The supply chain issues associated with COVID-19 extend to all types of businesses worldwide. In anesthesia care, there are several supply chain issues that can devastate an anesthesia group. The first supply chain issue is having enough PPE to safely care for infected patients and not put the anesthesia providers at imminent risk. The second potential supply chain issue is whether the facility will be able to replace surgical supplies as needed while the global economy is essentially stagnate. Thirdly, an impending anesthesia drug shortage is a top concern. What are the capacities of the emergency departments, intensive care units and operating rooms of your facility? What is the current ventilator supply level and do we have the personnel required to manage them? These are a few of the very issues that have shuttered anesthesia practices across the country. The unknowns have caused elective surgeries to come to a halt. Elective surgery will start again when there is a sense of a fully functioning supply chain and visibility of a flattening infection rate.
A crisis such as COVID-19 is a time when humans need to and should take care of humanity. Most anesthesia providers have chosen their profession with a primal desire to help people. In times of crises, people tend to do what they normally do, but harder—much harder. As healthcare professionals, we want to be part of the solution. So many have already stepped up to the plate and made a tremendous difference for the betterment of all.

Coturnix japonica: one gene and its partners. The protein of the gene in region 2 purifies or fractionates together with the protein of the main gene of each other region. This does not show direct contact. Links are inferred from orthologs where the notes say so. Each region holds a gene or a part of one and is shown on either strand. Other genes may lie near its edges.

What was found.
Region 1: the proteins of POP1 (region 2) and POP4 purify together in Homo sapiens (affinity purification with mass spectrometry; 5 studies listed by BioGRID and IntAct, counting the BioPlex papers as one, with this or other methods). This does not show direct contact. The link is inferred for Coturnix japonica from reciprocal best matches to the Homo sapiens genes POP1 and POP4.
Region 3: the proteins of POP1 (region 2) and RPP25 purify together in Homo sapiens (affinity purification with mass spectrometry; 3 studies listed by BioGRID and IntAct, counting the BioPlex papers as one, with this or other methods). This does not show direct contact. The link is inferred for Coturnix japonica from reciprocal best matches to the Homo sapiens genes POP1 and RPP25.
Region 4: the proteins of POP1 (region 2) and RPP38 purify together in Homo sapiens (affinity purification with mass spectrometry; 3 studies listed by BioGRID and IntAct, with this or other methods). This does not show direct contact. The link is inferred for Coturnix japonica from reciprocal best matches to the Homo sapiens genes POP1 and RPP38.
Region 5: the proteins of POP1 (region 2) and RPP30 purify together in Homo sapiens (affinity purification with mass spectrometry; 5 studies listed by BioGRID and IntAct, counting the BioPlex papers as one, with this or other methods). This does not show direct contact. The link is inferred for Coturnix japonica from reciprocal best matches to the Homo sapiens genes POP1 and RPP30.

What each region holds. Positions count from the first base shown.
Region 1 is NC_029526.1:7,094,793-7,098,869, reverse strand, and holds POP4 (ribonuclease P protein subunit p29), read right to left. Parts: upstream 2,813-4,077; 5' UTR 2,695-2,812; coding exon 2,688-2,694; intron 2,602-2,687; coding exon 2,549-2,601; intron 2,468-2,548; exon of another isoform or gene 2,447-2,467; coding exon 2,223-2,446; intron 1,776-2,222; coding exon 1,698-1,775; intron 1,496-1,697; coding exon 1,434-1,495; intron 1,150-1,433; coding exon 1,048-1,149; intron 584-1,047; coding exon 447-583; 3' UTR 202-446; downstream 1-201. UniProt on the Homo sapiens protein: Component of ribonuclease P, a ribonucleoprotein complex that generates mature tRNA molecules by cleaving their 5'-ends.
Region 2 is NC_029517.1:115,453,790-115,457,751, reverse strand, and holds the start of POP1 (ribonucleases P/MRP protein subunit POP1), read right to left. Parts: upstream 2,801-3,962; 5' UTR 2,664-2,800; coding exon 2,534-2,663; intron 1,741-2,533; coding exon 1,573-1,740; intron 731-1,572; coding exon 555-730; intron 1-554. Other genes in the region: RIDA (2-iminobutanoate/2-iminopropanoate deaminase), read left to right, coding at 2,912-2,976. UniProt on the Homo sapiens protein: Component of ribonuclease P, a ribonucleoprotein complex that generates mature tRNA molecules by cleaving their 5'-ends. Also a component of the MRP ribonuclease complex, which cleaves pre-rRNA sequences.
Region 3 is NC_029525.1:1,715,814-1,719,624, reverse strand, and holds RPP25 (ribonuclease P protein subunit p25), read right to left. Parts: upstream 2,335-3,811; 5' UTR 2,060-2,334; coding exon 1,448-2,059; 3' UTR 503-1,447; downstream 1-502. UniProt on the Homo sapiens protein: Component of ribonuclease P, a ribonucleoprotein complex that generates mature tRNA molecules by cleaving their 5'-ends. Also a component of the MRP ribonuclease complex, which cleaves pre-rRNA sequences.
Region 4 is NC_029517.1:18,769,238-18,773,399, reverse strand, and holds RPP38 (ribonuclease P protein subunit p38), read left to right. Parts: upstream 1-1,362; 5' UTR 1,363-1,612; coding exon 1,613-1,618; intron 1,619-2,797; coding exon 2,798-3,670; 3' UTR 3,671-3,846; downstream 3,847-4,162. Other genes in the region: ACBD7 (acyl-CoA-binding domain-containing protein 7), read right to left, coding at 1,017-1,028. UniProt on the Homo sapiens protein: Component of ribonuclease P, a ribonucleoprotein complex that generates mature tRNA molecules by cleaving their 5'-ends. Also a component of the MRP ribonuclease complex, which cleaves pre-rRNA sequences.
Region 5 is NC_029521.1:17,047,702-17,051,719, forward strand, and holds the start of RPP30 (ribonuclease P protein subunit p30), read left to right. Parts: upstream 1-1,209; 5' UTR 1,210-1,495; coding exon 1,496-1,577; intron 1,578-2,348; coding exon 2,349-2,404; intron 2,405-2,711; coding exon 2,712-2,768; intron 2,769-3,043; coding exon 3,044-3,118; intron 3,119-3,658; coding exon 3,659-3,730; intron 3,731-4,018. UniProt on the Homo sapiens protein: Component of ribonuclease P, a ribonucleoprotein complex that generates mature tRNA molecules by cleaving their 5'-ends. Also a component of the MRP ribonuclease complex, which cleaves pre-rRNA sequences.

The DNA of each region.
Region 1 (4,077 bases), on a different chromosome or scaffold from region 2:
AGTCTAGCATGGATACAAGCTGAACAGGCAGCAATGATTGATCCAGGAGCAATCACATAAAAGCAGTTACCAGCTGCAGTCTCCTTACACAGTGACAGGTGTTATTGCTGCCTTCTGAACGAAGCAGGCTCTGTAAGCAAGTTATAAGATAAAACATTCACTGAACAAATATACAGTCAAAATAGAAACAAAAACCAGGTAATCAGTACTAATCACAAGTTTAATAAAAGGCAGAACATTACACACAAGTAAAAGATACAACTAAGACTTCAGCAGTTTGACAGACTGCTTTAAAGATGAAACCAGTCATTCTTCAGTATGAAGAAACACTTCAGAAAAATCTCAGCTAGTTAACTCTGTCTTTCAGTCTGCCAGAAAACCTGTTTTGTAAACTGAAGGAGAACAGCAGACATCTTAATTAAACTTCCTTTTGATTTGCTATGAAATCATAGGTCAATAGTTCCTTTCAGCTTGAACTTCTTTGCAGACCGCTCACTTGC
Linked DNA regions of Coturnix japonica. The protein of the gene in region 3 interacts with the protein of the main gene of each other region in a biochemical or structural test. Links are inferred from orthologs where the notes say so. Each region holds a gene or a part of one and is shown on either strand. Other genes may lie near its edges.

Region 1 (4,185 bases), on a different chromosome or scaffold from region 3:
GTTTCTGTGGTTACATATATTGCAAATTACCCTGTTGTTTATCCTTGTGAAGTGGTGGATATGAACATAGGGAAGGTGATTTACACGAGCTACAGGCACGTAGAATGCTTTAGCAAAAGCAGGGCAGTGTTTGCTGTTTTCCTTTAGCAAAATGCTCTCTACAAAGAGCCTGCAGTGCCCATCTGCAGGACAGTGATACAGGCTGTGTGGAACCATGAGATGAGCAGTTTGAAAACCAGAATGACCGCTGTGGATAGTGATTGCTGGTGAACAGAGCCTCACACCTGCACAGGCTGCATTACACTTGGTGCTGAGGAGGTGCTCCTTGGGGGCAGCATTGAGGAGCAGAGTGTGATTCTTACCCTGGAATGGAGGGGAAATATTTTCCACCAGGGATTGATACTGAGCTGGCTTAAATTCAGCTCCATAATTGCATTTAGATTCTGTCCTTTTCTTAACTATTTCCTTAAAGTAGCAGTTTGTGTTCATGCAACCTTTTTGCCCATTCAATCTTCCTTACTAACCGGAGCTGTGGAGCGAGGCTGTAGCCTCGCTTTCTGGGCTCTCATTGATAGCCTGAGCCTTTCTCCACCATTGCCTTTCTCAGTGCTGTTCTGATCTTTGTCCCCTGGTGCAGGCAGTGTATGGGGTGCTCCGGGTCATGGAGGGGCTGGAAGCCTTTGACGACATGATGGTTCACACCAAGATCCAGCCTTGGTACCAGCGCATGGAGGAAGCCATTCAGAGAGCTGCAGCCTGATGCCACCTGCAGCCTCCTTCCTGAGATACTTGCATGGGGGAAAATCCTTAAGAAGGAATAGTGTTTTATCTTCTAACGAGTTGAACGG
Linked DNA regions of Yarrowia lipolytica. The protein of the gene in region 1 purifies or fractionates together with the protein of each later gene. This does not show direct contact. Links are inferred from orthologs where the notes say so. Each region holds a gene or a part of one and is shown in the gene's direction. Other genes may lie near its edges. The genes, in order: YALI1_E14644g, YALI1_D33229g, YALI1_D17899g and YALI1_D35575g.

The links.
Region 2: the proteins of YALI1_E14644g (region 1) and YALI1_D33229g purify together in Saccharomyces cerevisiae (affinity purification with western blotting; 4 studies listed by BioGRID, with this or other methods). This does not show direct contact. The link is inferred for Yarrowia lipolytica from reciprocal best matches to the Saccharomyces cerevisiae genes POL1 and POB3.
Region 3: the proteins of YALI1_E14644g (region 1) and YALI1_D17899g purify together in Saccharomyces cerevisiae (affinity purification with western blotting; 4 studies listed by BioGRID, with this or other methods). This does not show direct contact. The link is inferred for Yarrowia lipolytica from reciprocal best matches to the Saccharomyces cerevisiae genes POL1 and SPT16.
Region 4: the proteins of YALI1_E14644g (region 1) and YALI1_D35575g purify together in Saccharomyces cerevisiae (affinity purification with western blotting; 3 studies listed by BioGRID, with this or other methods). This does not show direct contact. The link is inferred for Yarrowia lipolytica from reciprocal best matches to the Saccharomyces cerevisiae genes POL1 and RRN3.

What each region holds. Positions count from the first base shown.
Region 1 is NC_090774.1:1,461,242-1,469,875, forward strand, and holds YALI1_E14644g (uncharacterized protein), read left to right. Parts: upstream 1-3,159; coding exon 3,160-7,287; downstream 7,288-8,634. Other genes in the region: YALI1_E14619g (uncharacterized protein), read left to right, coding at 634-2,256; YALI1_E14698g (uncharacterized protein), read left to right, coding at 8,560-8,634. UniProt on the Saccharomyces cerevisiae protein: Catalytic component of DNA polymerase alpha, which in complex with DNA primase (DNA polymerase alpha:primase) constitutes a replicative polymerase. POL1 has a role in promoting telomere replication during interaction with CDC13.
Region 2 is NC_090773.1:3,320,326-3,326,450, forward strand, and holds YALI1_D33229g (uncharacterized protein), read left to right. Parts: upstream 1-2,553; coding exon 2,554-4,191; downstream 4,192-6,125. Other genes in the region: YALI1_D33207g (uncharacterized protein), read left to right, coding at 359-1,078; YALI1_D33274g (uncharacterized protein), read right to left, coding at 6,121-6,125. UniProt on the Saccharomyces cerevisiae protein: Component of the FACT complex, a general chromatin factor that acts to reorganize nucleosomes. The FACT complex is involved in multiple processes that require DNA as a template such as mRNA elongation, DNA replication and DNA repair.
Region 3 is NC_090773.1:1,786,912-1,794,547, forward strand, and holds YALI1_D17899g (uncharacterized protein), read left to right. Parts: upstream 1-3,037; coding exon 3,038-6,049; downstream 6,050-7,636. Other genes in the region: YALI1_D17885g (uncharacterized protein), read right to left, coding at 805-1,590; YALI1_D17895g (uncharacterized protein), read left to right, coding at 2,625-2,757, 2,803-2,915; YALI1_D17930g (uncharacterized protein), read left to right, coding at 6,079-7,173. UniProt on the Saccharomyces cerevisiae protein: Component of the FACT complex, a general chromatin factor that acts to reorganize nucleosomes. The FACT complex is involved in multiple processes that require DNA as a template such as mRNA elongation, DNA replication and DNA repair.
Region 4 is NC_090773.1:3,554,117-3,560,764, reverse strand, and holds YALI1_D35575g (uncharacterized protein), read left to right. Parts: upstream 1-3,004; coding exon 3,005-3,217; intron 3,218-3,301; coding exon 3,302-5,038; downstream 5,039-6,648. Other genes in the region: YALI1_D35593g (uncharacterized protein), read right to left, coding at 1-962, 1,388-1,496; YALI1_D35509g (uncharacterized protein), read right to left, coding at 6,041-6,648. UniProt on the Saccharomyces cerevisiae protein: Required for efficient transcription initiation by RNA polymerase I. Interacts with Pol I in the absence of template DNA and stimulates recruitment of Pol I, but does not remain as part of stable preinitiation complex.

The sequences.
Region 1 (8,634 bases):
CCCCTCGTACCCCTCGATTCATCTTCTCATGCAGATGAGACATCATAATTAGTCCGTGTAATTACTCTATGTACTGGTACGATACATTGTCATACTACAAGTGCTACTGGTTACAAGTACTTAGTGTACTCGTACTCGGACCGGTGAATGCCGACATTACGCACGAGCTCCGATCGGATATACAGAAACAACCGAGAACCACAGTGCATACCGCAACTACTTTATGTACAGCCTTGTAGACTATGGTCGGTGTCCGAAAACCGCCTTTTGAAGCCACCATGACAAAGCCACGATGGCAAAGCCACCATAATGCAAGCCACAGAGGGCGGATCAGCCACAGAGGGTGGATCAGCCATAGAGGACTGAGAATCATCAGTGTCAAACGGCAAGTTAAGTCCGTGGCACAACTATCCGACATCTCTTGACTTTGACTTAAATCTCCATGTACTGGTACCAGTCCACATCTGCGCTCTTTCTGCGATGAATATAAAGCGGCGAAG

Anesthesia professionals need to appreciate the potential devastation a virus such as COVID-19 could have on the workforce. We should consider some current facts regarding our profession:
- There is currently a provider shortage for both anesthesiologists and CRNAs.
- CRNA schools are producing the lowest number of graduates we have seen in a long time.
- 18% of CRNAs are over 60 years of age. Should they be on the frontlines of care?
- Our CRNA population is set to have record retirement rates over the next five years.
- What is the impact on your anesthesia group if you have one, two or three anesthesia providers test positive for COVID-19? How will that impact your surgery department during their two weeks of quarantine?
- If a working anesthesiologist or CRNA test positive, how would your facility handle all the people that were exposed to that infected provider?
As anesthesia professionals, we always want to help. In times of dire need, we come through every time. However, it is essential to be smart with how the skills of these extremely valuable people are best utilized. All anesthesia providers must be diligent in using protective gear and proper handwashing. Try to limit exposure by having the person who intubates the patient also place a central line and arterial line at that time. Separate your group into teams if possible, thereby limiting exposure if someone tests positive. Keep OB as separate from the OR, ER and ICU as possible to prevent cross-contamination.
Above all, anesthesia providers must work together during this time of crisis to provide the best possible care to every single patient. Even though our schedules have been changed, our expectations are different and our typical workday does not look the same as it once did, we must take our own health seriously so that we can best serve our patients. The health of our country depends on our physical wellbeing during this pandemic.